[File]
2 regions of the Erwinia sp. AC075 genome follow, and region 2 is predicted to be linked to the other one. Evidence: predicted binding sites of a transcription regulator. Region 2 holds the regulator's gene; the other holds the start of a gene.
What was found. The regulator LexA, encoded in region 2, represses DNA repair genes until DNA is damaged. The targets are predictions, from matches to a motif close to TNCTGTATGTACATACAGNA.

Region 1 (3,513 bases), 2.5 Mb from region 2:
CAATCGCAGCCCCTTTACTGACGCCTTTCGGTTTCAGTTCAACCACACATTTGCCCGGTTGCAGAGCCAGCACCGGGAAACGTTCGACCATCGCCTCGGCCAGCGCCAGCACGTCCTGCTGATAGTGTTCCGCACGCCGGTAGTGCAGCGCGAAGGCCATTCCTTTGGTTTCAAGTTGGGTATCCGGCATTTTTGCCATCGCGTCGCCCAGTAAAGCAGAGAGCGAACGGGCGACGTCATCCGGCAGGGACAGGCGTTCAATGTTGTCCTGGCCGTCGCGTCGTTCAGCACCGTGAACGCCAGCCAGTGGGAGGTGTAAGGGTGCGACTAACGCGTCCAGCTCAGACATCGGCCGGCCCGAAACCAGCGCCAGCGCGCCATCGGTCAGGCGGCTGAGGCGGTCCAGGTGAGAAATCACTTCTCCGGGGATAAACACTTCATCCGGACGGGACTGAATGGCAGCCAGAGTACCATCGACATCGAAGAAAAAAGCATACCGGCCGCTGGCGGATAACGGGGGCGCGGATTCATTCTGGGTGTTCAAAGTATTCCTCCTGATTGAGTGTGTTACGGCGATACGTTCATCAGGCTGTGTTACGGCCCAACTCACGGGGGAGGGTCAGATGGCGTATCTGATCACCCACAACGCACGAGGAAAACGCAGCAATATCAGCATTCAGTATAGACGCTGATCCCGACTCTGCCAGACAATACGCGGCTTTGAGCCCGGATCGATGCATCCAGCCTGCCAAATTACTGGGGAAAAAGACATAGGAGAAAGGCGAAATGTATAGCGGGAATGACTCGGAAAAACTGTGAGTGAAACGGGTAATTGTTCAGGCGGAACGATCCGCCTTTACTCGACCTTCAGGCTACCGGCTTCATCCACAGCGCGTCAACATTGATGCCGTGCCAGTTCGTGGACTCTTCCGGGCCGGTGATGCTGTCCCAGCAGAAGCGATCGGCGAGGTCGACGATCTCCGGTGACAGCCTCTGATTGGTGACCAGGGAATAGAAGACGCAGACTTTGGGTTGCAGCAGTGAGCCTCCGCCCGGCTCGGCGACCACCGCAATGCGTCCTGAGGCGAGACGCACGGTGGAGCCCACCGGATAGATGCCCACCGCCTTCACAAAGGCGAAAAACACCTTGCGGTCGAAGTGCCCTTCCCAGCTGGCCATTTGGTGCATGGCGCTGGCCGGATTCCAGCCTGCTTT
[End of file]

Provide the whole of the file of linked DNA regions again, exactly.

2 regions of the Erwinia sp. AC075 genome follow, and region 2 is predicted to be linked to the other one. Evidence: predicted binding sites of a transcription regulator. Region 2 holds the regulator's gene; the other holds the start of a gene.
What was found. The regulator LexA, encoded in region 2, represses DNA repair genes until DNA is damaged. The targets are predictions, from matches to a motif close to TNCTGTATGTACATACAGNA.

Region 1 (3,513 bases), 2.5 Mb from region 2:
CAATCGCAGCCCCTTTACTGACGCCTTTCGGTTTCAGTTCAACCACACATTTGCCCGGTTGCAGAGCCAGCACCGGGAAACGTTCGACCATCGCCTCGGCCAGCGCCAGCACGTCCTGCTGATAGTGTTCCGCACGCCGGTAGTGCAGCGCGAAGGCCATTCCTTTGGTTTCAAGTTGGGTATCCGGCATTTTTGCCATCGCGTCGCCCAGTAAAGCAGAGAGCGAACGGGCGACGTCATCCGGCAGGGACAGGCGTTCAATGTTGTCCTGGCCGTCGCGTCGTTCAGCACCGTGAACGCCAGCCAGTGGGAGGTGTAAGGGTGCGACTAACGCGTCCAGCTCAGACATCGGCCGGCCCGAAACCAGCGCCAGCGCGCCATCGGTCAGGCGGCTGAGGCGGTCCAGGTGAGAAATCACTTCTCCGGGGATAAACACTTCATCCGGACGGGACTGAATGGCAGCCAGAGTACCATCGACATCGAAGAAAAAAGCATACCGGCCGCTGGCGGATAACGGGGGCGCGGATTCATTCTGGGTGTTCAAAGTATTCCTCCTGATTGAGTGTGTTACGGCGATACGTTCATCAGGCTGTGTTACGGCCCAACTCACGGGGGAGGGTCAGATGGCGTATCTGATCACCCACAACGCACGAGGAAAACGCAGCAATATCAGCATTCAGTATAGACGCTGATCCCGACTCTGCCAGACAATACGCGGCTTTGAGCCCGGATCGATGCATCCAGCCTGCCAAATTACTGGGGAAAAAGACATAGGAGAAAGGCGAAATGTATAGCGGGAATGACTCGGAAAAACTGTGAGTGAAACGGGTAATTGTTCAGGCGGAACGATCCGCCTTTACTCGACCTTCAGGCTACCGGCTTCATCCACAGCGCGTCAACATTGATGCCGTGCCAGTTCGTGGACTCTTCCGGGCCGGTGATGCTGTCCCAGCAGAAGCGATCGGCGAGGTCGACGATCTCCGGTGACAGCCTCTGATTGGTGACCAGGGAATAGAAGACGCAGACTTTGGGTTGCAGCAGTGAGCCTCCGCCCGGCTCGGCGACCACCGCAATGCGTCCTGAGGCGAGACGCACGGTGGAGCCCACCGGATAGATGCCCACCGCCTTCACAAAGGCGAAAAACACCTTGCGGTCGAAGTGCCCTTCCCAGCTGGCCATTTGGTGCATGGCGCTGGCCGGATTCCAGCCTGCTTT